Once all the groups fillings were made we moved onto the shells. This was the bit I was most interested to see as this is where I always feel most uncertain. Adriano demonstrated how to make a beautiful vanilla shell which was actually so simple to make. I was really surprised! It was fantastic because I was able to iron out some of the uncertainties that I had about it and also see the consistency of a correct mixture (which is a lot more fluid then I have always thought). Overall I feel that what I am missing is the use of an electric thermometer for precise measure and also the non-stick mat that we used when piping it out.

ImageAgain it was time for us to take the reigns and move onto the making! We broke off into our groups and set about following our recipes. Everyone was working away in their teams, adding egg whites here and heating sugar there, it was so much fun! And then within a matter of moments we were all done and they looked great! I really couldn’t believe that we had done what we did so successfully. Sadly they still had to cook and form the foot so the proof of success was still yet to come. We left them to rest and form a skin while we sat down to lunch!

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Whenever I go to these cooking classes I am always surprised at the fact that we get lunch, not to mention the beautiful food that was on offer. We had two salads (a Greek salad and a chicken pesto pasta salad) and then a choice of two Quiches. Mmm yum!! it was fantastic! I would of had more but I didn’t want to look like a piggy. There was also a beautiful coffee machine inside the kitchen which we were able to use at any stage throughout the day!

ImageAfter lunch we re-entered the room to find our benches covered with beautifully cooked macarons! Everyone was so surprised by the level of success! Not one group had any dodgy ones! Fantastic! We paired the shapes up and then started to fill them all and wow, it was such a feeling of excitement for me! I finally succeeded in making proper macarons! Yes!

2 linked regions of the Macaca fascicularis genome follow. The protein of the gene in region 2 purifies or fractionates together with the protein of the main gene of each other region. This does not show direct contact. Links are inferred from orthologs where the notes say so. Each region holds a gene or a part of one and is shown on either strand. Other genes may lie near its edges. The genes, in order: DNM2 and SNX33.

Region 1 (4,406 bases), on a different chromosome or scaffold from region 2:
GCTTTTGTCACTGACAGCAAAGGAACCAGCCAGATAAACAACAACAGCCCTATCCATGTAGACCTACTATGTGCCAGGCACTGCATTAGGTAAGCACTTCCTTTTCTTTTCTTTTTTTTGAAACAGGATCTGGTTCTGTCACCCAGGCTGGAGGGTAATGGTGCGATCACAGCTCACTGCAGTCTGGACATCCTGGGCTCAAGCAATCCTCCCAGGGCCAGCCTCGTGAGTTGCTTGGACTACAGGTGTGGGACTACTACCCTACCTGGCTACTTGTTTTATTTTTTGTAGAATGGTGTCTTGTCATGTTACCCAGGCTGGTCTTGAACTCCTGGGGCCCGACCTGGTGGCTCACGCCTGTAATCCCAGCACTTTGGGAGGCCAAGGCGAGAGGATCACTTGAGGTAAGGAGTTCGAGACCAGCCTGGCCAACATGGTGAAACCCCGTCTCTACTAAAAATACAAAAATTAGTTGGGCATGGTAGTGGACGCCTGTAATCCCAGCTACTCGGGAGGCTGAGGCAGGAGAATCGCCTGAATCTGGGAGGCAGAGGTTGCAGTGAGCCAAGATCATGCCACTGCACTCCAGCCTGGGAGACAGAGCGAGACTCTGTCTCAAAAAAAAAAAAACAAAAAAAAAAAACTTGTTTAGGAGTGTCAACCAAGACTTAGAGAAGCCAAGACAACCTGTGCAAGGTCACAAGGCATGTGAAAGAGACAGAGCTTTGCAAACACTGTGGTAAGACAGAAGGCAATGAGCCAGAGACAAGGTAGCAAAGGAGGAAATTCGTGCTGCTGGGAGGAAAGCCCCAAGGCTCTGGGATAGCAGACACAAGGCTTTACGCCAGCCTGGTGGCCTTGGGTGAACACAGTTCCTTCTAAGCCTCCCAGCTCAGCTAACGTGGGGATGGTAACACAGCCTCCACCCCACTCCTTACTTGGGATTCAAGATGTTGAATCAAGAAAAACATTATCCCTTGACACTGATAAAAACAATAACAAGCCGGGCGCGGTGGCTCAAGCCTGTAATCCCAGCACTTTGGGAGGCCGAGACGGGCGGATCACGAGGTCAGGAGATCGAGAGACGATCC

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Each group then plated up 6 of their best for a photo opportunity and they all looked spectacular. I loved the range of colours and flavours! One of the ladies asked for a photo with Adriano, which was possibly a mistake as then we all wanted one. I was clever enough to remember my cookbook which he very nicely signed. Seriously, he was so lovely and nothing was ever a trouble!

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The last part of the day was the best! We each received a box and then were let loose to collect whatever we liked and wow did we all take home a lot of macarons! Check out my box, I couldn’t close the lid!

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Overall, I had the most wonderful day and would gladly do another class! I highly recommend this class to anyone who has a love for baking, trust me, you won’t be disappointed!!

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Death by Croquembouche

ImageI have a slightly unhealthy obsession with conquering the Croquembouche. I think it all started about a year ago when I first saw the challenge set on one of my favourite cooking shows, Masterchef. Since that time I’ve had about four attempts at the French Wedding Cake, each with varying levels of success and often resulting in burnt fingers and a few tears (this is probably one of the only recipes that angers/frustrates/delights me to the point of crying!). I’ve always used the same recipe (Adriano Zumbo’s Masterchef challenge recipe, which has now “officially” been removed from their website but a similar one exists here http://tvnz.co.nz/masterchef-australia/croquembouche-3069656) and every single time I always promise myself never ever to attempt it again…and yet here we are!

So about a month ago I received a Croquembouche cone for my birthday, which undoubtably was a sign that I would just have to attempt to make it one final time (as if!) and I of course decided that the most perfect occasion would be Christmas Dinner. On the four previous occasions that I’ve made it, I had progressively gotten better. The very first attempt resulted in very large choux buns of all different sizes served on a plate (I was too exhausted after the process of making the buns that I couldn’t be bothered to make the toffee or put them together). The next two attempts did have more consistency in bun size and shape and even included the toffee. The tower however, was still slightly unattainable without the proper cone, collapsing into a heap on my second attempt and leaning like the tower of Pisa in the third. My fourth attempt (made for my boyfriends birthday) was my best so far where I came up with the genius idea of using a bowl lined in cling wrap as my mould. Unfortunately I forgot that hot toffee melts plastic but after a few disasters I managed to get a tower shape, slightly uneven but with spun toffee. It was all very impressive! For this attempt though I was very determined. Success would finally be mine, I could just feel it!